Organic (SEO) or paid (PPC)? Unlike their counterparts in the West, the Chinese are more likely to click on a paid over an organic advert. Baidu continually warns consumers that SEO adverts are ‘unregulated’. That, combined with the rigorous set-up process to conduct PPC, almost guarantees the quality of the advertisers. Amazingly, if a consumer clicks on a paid advert through their Baidu account and loses money through a subsequent transaction, Baidu will refund any losses.

Campaign set-up. Businesses in Australia cannot work directly with Baidu, so you must either work through your Chinese office (if you have one) or through China Search International, which is Baidu’s certified partner here and in the US. The process takes many weeks and the forms are numerous, but a partner like CSI will safely navigate you through the pitfalls.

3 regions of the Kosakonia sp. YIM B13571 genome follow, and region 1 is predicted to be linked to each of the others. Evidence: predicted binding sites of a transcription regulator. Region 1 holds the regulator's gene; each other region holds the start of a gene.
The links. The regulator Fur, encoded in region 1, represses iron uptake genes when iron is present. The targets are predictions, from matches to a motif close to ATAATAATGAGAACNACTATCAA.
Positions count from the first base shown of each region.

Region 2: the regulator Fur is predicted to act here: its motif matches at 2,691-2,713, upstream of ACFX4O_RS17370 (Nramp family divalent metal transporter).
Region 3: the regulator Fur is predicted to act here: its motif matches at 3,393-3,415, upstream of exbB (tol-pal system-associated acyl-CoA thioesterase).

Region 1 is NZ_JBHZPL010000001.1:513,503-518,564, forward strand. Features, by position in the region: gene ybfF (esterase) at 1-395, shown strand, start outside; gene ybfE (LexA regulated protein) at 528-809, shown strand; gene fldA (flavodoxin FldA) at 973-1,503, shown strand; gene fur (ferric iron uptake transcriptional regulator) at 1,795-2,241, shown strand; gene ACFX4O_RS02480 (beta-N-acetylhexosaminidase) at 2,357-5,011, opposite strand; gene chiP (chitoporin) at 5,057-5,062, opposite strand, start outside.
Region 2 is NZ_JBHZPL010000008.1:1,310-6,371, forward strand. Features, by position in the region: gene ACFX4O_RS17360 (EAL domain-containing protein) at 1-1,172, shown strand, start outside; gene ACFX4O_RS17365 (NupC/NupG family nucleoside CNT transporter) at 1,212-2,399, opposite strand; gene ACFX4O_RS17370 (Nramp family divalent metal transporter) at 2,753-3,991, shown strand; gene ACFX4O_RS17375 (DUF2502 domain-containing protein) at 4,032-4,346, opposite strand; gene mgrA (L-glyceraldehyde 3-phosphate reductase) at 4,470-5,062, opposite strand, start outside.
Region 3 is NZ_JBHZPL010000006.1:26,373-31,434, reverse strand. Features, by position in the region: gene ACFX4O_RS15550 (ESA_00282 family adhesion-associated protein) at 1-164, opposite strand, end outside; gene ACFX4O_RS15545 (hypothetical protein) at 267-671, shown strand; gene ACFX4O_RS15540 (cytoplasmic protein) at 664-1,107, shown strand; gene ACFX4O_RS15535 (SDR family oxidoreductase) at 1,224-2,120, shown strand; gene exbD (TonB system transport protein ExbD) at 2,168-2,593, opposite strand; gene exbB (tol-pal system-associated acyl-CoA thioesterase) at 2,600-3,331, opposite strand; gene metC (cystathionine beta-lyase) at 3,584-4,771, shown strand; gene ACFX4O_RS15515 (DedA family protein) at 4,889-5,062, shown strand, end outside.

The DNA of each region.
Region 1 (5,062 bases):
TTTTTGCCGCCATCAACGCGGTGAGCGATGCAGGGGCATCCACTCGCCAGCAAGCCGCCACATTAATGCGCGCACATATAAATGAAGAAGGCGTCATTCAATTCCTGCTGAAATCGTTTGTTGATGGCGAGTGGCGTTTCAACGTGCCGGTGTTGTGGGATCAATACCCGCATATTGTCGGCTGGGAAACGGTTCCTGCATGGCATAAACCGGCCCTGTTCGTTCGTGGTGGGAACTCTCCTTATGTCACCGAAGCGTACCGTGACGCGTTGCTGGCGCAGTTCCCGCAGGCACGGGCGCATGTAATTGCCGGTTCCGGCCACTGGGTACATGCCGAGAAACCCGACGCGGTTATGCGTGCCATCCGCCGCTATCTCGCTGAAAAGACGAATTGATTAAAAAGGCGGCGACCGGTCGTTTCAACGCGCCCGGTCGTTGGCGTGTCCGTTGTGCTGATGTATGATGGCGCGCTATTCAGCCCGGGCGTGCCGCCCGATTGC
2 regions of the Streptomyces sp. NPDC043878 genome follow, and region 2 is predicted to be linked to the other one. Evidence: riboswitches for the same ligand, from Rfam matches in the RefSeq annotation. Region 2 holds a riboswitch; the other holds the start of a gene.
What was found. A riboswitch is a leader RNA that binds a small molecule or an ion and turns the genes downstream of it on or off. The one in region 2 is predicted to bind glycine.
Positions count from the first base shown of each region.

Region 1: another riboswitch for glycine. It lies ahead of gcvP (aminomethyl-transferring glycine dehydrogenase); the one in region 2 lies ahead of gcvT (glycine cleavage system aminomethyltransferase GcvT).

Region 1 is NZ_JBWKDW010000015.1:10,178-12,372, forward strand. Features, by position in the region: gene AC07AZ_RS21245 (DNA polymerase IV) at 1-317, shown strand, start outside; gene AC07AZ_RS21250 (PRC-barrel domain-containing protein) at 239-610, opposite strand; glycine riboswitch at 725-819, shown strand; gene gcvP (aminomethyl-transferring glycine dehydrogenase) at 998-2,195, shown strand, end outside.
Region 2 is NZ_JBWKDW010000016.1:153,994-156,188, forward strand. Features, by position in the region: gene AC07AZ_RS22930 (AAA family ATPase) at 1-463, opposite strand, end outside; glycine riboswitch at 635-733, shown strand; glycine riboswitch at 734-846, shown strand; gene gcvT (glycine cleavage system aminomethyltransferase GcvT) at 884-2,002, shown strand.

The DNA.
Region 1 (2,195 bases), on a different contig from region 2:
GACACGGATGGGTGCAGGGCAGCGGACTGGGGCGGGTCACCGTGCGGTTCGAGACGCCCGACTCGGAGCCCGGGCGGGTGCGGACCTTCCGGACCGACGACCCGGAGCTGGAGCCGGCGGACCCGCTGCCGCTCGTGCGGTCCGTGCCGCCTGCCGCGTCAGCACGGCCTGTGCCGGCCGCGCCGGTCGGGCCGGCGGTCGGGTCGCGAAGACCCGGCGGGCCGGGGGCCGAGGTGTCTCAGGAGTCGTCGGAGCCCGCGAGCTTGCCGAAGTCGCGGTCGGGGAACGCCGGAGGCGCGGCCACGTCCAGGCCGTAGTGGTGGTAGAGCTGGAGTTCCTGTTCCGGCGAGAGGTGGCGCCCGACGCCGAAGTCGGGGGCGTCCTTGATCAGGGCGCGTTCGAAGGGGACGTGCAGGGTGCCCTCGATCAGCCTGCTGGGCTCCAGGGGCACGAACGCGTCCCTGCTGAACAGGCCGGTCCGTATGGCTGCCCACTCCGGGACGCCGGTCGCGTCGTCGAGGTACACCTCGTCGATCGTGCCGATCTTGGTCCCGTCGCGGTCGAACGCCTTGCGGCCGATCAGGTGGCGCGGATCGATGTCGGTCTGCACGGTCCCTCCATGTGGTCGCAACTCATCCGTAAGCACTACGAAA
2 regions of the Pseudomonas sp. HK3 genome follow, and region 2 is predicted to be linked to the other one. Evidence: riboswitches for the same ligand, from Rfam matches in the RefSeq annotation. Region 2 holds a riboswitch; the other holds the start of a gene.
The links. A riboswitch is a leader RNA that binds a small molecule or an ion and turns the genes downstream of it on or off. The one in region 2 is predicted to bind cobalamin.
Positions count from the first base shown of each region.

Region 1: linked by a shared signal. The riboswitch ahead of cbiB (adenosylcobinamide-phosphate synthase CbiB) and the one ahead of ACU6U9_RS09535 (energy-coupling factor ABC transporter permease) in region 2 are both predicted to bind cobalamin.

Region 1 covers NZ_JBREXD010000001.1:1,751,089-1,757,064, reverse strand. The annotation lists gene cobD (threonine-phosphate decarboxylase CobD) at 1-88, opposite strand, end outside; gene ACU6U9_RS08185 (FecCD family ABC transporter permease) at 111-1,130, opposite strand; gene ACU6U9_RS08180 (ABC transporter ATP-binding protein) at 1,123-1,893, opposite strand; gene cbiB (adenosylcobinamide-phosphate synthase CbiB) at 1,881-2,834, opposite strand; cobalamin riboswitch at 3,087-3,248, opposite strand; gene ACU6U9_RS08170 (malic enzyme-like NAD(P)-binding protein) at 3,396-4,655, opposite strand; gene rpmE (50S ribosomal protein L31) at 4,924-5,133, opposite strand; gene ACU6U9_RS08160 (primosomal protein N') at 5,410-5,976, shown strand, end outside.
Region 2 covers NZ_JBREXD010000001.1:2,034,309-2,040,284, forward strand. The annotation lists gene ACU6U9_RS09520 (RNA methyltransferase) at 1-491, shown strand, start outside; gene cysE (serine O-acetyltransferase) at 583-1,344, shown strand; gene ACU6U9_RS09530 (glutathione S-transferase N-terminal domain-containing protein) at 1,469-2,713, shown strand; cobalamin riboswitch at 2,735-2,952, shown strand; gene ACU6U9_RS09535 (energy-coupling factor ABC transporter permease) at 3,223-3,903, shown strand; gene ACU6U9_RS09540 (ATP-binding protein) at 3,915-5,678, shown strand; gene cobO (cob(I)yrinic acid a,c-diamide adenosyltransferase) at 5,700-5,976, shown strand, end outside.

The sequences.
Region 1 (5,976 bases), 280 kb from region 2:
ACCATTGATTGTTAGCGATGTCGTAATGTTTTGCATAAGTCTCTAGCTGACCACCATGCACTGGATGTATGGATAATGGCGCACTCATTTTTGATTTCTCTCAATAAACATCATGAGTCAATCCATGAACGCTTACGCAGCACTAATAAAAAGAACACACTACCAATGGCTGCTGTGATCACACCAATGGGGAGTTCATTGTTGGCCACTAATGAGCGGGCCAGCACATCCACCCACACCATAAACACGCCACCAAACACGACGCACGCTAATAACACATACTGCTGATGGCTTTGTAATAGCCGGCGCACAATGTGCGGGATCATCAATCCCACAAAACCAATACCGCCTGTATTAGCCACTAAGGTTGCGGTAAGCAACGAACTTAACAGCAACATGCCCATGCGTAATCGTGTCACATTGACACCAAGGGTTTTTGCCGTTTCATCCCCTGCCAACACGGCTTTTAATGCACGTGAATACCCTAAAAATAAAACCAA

Think mobile. China has 13 per cent more mobile internet users than desktop users. Of the 22 hours per week Chinese users spend online, 10 of those are on their mobile – and they’ not afraid to use their phone to buy products and services. China outranks the UK and US in M-commerce user rates and Baidu itself attracts 130 million mobile searchers.

Payment. If you only accept payment via Amex, Diners, PayPal, Visa and MasterCard, you’ll be limiting your conversion rates. Union Pay, Alipay and cash on delivery are the most common payment mechanisms in China. Even Amazon.cn offers a cash-on-delivery service.